Limited pattern matching for Java

Project Coin on OpenJDK is soliciting ideas for small language changes for Java 7. The ideas so far appear to suggest features from C#, which is a superior language IMHO. In principle, I hate the idea of baking in cosmetic changes to a language. Scheme and Lisp macros are a profoundly better solution to syntactic issues, but mainstream programmers will never grok it. So Java has no choice but to add more stuff. Therefore, I think the switch statement is seriously underutilized in C-like languages. One idea is to add support for a limited degree of object pattern matching. Think of it as a painfully limited version of the case expression in many functional languages.

The switch in Java currently only allows a few primitive types. Change it so now you can have switch(objectType). Allow the case arms to support a boolean expression. To simplify things, allow access to object fields like this: “.field”. So the new switch would look like this:

   1: switch (myCustomer) {
   2:     case (.name == "Bob"): stmts ;
   3:     case (.age > 21 && .income > 20000): stmts ;
   4:     default: stmts ;
   5: }

A simpler idea is to stick with the regular switch statement, but support multiple switch variables. Right now, you can only do “switch (oneItem)”. Instead, you could allow “switch (oneItem, twoItem)” and more. In the case arms, right now they allow “case constant:”. Instead, this can be extended to allow “case constant1, constant2” and more. Obviously, each constant is matched with the switch variable in the same position. If there are too many constants, that’s a syntax error. If there are fewer constants, then ignore the remaining variables. Here’s an example:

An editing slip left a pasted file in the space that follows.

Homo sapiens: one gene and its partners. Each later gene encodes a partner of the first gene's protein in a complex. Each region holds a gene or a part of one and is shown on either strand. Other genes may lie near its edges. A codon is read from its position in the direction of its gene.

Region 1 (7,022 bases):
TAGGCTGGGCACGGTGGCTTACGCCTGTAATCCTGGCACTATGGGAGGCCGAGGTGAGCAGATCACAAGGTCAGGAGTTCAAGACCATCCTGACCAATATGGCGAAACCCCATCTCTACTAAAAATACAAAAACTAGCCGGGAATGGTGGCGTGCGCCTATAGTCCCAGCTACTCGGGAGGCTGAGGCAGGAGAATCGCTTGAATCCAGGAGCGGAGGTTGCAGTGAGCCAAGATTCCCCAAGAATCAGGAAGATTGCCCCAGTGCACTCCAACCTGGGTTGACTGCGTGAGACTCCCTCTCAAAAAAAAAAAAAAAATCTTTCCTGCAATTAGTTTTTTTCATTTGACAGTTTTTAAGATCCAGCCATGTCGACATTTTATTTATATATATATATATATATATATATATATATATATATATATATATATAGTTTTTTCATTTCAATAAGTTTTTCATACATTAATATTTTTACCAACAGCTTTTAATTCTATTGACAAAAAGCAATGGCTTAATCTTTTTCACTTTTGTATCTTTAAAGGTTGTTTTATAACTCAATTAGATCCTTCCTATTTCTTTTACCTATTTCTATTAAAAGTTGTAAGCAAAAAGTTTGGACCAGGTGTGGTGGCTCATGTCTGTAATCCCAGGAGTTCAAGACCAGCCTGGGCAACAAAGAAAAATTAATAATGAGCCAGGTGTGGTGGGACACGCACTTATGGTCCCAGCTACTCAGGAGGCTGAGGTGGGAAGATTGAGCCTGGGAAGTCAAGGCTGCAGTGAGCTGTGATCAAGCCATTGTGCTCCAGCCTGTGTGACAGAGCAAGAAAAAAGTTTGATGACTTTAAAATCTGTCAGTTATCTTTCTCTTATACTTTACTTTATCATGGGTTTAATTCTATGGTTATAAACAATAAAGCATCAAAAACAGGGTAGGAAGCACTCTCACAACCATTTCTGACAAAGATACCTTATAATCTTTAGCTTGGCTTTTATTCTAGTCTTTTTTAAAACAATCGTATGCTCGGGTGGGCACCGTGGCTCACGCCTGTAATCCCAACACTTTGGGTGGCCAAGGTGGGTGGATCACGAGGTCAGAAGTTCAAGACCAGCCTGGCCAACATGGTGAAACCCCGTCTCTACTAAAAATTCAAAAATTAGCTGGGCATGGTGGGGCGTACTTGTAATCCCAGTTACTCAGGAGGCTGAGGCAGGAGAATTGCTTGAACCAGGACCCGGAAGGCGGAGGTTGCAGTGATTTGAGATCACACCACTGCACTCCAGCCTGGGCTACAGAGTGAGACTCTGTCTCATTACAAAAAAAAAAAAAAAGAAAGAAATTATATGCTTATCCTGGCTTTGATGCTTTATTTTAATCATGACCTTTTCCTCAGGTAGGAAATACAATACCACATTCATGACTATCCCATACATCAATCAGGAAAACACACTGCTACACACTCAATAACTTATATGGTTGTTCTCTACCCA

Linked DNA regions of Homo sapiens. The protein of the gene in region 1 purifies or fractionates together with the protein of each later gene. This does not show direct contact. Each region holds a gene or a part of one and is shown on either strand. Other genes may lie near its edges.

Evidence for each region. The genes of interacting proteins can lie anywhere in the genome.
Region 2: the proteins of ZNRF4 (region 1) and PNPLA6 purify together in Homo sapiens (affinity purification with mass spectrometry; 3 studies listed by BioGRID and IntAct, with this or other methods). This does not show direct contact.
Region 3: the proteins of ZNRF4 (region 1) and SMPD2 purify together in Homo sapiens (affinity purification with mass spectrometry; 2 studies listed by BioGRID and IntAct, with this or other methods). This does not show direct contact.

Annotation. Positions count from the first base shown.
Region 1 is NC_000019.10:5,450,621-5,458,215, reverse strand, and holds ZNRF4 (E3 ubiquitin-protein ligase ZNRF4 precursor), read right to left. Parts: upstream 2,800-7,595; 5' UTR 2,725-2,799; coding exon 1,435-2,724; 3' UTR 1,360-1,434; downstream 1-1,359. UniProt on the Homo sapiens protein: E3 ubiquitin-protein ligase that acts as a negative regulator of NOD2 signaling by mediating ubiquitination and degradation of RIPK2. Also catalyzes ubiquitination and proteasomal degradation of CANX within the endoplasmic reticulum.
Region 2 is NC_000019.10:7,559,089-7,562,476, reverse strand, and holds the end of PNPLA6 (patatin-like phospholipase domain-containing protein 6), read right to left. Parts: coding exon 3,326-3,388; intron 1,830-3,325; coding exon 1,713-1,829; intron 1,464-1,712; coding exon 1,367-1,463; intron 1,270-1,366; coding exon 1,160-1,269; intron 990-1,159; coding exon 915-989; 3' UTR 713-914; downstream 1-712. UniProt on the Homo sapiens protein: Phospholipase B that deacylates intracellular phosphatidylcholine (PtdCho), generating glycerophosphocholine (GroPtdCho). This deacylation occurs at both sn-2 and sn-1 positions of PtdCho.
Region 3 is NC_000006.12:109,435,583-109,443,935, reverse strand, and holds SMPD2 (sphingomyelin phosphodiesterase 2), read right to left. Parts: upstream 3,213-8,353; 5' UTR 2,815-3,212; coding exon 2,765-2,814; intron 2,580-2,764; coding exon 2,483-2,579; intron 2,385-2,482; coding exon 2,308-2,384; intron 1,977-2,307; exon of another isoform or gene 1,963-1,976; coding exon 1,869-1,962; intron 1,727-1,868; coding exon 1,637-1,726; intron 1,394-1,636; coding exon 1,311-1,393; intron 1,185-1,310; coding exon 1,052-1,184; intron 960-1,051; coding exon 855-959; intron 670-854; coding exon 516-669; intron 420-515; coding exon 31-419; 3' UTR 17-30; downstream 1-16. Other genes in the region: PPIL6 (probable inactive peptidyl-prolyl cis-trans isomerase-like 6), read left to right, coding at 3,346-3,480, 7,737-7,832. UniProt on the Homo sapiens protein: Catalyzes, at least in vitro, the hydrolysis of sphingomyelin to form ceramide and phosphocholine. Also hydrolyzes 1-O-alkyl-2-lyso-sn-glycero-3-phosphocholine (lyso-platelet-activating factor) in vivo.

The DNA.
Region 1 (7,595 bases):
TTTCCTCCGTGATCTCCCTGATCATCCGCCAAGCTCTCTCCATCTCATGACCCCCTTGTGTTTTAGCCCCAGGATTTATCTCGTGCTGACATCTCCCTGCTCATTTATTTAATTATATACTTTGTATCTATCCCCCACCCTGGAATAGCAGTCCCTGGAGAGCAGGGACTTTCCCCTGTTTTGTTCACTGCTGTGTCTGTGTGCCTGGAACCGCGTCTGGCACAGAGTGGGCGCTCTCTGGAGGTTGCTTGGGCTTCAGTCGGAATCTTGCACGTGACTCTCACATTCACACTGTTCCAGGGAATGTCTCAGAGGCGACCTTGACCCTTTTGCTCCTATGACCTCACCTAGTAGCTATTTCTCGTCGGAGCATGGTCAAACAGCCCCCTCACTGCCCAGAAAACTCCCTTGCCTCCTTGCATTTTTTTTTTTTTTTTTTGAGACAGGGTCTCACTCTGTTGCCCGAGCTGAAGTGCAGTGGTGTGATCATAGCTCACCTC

1: switch (document, output) {
   2:     case "pdf", "printer": print it out;
   3:     case "pdf", "screen": use acrobat;
   4:     case "jpg", "printer": turn on fancy colors and print;
   5:     default: b/w print;
   6: }

Finally, the absolute simplest extension to the existing switch statement is to allow case ranges. This is already implemented in Visual Basic.NET with their Select Case statement. You say “Case 1 to 10” to match that range. Lots of languages support this. This feature won’t change the world, but it does make switch a bit more useful.



  1. Sun Yi

    Awesome stuff!

    I know there have been lots of recommended changes for the JDK7, but very few of those will eventually make it. In fact, some of those features that are not likely to make it into JDK7 will be implemented in to the FAN Language.

    Luckily for us, Stephen Colebourne and co. will be giving a talk on FAN on the 10th of March. Click on my name to learn more.

  2. Russell

    Interesting proposal – I certainly like it. Too bad you probably can’t have a more complete pattern matching/unification solution but I don’t see how you could twist the syntax of Java to accommodate it.

    Your remark that macros are probably a better solution seems really true (except for the whole parsing java statements question). Are there any viable proposals floating out there for macros? Something beyond the C string-based approach?

    I have mixed feelings about the .NET approach of edging into the arena with Expression. On the one hand, traversing the expression tree seems very cumbersome and awkward, even compared with scheme’s hygienic macros. On the other hand, that complexity does rather ensure that there won’t be frivolous macros created!

Leave a Reply

Fill in your details below or click an icon to log in: Logo

You are commenting using your account. Log Out /  Change )

Google+ photo

You are commenting using your Google+ account. Log Out /  Change )

Twitter picture

You are commenting using your Twitter account. Log Out /  Change )

Facebook photo

You are commenting using your Facebook account. Log Out /  Change )


Connecting to %s